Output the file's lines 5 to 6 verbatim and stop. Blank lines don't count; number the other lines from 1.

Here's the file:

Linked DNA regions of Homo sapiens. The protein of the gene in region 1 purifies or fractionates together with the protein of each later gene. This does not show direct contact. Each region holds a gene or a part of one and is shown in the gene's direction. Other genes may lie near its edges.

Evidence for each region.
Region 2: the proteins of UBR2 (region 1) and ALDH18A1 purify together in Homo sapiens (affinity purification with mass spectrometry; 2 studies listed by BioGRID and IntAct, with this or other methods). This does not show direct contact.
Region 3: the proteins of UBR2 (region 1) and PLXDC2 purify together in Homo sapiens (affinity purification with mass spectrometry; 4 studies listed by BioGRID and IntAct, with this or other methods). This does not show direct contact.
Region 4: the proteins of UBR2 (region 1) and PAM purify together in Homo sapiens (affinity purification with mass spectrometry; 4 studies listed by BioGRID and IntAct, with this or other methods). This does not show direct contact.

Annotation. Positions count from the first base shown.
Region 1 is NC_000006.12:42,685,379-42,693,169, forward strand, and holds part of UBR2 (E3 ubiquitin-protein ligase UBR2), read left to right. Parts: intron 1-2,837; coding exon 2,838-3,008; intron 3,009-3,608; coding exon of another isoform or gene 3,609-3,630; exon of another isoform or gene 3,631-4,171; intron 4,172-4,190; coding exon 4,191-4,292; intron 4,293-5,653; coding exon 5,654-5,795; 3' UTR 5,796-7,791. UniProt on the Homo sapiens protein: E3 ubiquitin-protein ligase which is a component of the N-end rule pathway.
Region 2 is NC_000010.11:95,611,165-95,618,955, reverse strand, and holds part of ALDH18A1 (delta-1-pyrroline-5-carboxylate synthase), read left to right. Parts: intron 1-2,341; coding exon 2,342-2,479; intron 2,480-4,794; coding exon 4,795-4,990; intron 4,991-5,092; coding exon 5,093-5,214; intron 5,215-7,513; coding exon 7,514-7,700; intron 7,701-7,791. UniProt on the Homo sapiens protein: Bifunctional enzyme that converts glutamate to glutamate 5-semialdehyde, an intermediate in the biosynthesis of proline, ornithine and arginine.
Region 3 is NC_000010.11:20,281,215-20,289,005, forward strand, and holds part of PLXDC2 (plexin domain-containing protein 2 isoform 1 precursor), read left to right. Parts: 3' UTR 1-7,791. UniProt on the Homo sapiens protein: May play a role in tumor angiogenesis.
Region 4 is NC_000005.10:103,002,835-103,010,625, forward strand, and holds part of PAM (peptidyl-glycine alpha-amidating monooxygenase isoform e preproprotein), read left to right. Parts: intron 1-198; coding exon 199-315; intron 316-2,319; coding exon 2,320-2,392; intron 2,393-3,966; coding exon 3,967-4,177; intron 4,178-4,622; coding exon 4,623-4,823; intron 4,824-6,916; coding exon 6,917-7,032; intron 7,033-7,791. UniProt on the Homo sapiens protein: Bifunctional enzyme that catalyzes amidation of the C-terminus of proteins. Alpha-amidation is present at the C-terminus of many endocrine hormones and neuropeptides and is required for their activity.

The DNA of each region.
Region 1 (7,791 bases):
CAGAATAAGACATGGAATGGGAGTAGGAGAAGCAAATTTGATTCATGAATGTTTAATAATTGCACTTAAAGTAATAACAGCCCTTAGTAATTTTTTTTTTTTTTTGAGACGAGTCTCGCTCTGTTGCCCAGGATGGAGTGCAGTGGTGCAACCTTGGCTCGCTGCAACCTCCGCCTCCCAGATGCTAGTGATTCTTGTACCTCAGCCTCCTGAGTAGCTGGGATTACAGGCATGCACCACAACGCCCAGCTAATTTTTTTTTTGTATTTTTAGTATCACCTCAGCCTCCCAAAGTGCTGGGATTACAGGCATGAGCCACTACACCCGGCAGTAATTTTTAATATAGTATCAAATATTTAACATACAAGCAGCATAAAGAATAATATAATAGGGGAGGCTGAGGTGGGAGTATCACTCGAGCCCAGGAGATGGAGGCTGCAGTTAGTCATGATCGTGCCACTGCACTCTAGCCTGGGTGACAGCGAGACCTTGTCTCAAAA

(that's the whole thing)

Region 4: the proteins of UBR2 (region 1) and PAM purify together in Homo sapiens (affinity purification with mass spectrometry; 4 studies listed by BioGRID and IntAct, with this or other methods). This does not show direct contact.

Annotation. Positions count from the first base shown.